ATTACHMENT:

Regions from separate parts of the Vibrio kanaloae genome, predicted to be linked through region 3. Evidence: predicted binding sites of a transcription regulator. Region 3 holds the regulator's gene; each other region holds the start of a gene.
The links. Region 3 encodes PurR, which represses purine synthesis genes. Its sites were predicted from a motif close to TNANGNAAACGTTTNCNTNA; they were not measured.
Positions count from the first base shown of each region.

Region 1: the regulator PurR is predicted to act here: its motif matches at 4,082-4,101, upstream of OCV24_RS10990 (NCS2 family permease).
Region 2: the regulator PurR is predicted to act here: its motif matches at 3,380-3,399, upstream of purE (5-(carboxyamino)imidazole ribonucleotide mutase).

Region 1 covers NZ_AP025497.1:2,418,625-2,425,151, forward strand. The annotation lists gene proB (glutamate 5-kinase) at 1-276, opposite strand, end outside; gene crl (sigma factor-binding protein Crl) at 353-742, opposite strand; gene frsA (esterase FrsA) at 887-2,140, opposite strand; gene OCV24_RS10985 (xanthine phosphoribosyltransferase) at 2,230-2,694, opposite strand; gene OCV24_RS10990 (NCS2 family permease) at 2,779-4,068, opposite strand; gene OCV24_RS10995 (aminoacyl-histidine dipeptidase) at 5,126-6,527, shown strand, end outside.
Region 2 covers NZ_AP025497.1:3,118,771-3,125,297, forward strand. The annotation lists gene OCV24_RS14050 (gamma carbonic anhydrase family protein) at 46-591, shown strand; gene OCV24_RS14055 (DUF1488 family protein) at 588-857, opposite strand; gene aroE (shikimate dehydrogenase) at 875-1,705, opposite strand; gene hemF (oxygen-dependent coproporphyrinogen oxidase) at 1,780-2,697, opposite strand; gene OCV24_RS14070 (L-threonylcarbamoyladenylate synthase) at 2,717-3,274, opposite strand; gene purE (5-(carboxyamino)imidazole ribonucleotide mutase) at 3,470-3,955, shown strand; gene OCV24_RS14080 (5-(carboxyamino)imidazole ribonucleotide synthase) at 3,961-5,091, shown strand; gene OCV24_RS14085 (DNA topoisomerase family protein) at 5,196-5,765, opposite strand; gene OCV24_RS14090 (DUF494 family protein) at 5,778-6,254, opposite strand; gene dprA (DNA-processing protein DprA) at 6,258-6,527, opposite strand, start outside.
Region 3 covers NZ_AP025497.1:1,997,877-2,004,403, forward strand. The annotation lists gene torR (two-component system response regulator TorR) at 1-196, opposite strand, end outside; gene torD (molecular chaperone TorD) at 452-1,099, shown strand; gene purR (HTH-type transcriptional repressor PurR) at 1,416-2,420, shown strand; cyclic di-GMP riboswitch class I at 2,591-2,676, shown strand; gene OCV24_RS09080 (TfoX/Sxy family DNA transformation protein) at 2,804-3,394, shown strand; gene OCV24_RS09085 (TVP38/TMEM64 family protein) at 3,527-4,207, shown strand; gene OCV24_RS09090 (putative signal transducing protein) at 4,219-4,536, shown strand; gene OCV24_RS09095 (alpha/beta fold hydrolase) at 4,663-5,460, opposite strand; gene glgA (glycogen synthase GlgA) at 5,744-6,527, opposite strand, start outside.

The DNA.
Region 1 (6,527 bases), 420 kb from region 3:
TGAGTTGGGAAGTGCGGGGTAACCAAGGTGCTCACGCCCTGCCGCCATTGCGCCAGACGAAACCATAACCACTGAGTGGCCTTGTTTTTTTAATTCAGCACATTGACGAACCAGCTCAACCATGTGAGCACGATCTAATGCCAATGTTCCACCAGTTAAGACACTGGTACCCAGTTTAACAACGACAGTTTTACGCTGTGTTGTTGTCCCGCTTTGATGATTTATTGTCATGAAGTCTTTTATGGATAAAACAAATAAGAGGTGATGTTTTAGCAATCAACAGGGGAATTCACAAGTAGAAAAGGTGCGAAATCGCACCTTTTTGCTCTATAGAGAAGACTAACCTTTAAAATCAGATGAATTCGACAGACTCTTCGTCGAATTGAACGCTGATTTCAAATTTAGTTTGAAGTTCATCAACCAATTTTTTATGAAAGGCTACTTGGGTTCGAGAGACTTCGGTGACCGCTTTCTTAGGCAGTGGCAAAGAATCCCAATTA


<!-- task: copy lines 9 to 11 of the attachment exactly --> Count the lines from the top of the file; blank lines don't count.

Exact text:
The DNA.
Region 1 (6,527 bases), 420 kb from region 3:
TGAGTTGGGAAGTGCGGGGTAACCAAGGTGCTCACGCCCTGCCGCCATTGCGCCAGACGAAACCATAACCACTGAGTGGCCTTGTTTTTTTAATTCAGCACATTGACGAACCAGCTCAACCATGTGAGCACGATCTAATGCCAATGTTCCACCAGTTAAGACACTGGTACCCAGTTTAACAACGACAGTTTTACGCTGTGTTGTTGTCCCGCTTTGATGATTTATTGTCATGAAGTCTTTTATGGATAAAACAAATAAGAGGTGATGTTTTAGCAATCAACAGGGGAATTCACAAGTAGAAAAGGTGCGAAATCGCACCTTTTTGCTCTATAGAGAAGACTAACCTTTAAAATCAGATGAATTCGACAGACTCTTCGTCGAATTGAACGCTGATTTCAAATTTAGTTTGAAGTTCATCAACCAATTTTTTATGAAAGGCTACTTGGGTTCGAGAGACTTCGGTGACCGCTTTCTTAGGCAGTGGCAAAGAATCCCAATTA